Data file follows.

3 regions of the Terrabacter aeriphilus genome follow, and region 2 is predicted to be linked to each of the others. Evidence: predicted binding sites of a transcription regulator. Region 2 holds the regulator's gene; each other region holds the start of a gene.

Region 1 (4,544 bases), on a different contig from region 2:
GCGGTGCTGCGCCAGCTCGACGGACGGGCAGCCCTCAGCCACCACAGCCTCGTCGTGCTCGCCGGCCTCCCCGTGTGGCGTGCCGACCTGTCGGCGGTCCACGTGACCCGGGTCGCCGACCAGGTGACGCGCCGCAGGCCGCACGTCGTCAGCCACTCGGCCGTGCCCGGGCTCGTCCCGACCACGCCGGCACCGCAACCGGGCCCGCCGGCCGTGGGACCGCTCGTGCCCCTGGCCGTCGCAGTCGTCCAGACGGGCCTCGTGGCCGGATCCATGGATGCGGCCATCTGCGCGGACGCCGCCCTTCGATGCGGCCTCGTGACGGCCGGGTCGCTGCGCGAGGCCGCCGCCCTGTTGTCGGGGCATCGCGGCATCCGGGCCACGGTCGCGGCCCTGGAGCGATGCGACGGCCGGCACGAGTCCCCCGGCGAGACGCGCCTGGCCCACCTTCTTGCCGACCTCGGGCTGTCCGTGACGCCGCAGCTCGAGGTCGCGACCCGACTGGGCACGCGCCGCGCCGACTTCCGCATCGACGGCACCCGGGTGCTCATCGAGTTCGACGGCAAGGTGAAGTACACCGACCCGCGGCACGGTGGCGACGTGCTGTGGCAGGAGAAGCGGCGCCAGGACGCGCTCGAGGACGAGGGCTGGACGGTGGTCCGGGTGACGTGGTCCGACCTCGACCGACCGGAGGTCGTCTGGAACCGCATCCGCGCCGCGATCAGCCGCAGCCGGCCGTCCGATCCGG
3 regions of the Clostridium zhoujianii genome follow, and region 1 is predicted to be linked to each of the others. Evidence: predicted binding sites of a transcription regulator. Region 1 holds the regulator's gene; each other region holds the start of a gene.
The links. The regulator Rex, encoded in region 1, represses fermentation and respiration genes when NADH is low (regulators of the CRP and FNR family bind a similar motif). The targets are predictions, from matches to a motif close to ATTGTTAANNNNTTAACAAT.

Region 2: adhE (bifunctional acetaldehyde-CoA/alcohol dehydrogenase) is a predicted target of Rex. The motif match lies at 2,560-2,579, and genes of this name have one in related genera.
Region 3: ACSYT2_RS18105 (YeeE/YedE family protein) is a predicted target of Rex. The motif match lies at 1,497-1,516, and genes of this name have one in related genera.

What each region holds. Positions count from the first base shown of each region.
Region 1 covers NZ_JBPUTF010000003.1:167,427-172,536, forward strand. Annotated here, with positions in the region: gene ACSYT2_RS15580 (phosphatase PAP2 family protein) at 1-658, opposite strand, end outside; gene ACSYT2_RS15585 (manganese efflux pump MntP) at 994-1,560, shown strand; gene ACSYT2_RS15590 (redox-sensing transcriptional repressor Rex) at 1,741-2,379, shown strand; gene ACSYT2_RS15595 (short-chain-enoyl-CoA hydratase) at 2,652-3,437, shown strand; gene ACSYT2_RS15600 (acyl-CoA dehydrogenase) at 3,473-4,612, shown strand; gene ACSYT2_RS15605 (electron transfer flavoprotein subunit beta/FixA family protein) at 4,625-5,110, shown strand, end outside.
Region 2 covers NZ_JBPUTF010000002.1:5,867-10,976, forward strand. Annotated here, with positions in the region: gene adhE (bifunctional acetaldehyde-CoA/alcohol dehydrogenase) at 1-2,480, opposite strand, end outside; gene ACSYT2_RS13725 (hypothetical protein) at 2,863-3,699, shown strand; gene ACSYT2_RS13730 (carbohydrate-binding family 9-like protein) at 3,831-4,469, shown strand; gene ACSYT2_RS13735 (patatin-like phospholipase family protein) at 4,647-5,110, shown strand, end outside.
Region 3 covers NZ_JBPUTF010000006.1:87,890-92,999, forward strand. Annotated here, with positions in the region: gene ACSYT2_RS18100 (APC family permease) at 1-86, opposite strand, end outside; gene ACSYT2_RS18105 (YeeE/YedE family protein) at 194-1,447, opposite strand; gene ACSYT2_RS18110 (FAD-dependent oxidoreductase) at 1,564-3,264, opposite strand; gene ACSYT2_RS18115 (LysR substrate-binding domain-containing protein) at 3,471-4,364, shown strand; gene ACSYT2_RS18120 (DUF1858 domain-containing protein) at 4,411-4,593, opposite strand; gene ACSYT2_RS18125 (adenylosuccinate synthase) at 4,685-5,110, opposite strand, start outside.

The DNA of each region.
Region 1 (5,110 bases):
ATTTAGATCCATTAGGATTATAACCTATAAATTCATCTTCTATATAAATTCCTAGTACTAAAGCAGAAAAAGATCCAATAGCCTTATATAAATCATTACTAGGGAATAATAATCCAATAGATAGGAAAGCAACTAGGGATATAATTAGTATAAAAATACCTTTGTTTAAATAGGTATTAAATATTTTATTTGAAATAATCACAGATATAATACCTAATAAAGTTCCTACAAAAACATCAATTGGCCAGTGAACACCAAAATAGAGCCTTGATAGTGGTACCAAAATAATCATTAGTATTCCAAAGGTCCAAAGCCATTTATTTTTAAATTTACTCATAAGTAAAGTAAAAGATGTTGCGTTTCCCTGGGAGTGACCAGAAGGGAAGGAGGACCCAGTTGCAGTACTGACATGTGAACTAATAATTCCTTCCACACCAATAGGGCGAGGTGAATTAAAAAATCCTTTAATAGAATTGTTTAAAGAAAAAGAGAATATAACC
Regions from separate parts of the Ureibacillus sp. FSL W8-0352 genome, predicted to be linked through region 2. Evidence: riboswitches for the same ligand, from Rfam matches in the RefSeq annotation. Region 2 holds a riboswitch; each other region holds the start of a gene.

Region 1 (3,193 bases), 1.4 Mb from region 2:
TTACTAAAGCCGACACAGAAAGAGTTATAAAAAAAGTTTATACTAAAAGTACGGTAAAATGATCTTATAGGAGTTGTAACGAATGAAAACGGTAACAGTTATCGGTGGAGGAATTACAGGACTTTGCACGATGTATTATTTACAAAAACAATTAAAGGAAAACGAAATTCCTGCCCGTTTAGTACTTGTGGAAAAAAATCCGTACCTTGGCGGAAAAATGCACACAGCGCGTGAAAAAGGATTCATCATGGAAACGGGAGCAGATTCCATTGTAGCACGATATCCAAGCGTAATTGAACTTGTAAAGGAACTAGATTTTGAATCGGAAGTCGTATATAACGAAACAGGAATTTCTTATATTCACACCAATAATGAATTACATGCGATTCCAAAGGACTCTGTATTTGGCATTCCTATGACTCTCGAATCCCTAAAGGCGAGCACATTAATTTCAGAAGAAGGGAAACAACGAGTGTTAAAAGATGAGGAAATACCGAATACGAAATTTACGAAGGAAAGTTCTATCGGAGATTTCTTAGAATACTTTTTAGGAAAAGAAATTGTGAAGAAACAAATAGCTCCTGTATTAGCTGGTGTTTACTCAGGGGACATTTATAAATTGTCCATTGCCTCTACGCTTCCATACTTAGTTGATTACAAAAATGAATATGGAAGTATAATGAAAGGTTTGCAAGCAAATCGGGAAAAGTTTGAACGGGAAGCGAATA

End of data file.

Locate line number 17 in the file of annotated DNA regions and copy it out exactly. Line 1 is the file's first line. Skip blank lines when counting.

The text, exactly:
TTACTAAAGCCGACACAGAAAGAGTTATAAAAAAAGTTTATACTAAAAGTACGGTAAAATGATCTTATAGGAGTTGTAACGAATGAAAACGGTAACAGTTATCGGTGGAGGAATTACAGGACTTTGCACGATGTATTATTTACAAAAACAATTAAAGGAAAACGAAATTCCTGCCCGTTTAGTACTTGTGGAAAAAAATCCGTACCTTGGCGGAAAAATGCACACAGCGCGTGAAAAAGGATTCATCATGGAAACGGGAGCAGATTCCATTGTAGCACGATATCCAAGCGTAATTGAACTTGTAAAGGAACTAGATTTTGAATCGGAAGTCGTATATAACGAAACAGGAATTTCTTATATTCACACCAATAATGAATTACATGCGATTCCAAAGGACTCTGTATTTGGCATTCCTATGACTCTCGAATCCCTAAAGGCGAGCACATTAATTTCAGAAGAAGGGAAACAACGAGTGTTAAAAGATGAGGAAATACCGAATACGAAATTTACGAAGGAAAGTTCTATCGGAGATTTCTTAGAATACTTTTTAGGAAAAGAAATTGTGAAGAAACAAATAGCTCCTGTATTAGCTGGTGTTTACTCAGGGGACATTTATAAATTGTCCATTGCCTCTACGCTTCCATACTTAGTTGATTACAAAAATGAATATGGAAGTATAATGAAAGGTTTGCAAGCAAATCGGGAAAAGTTTGAACGGGAAGCGAATA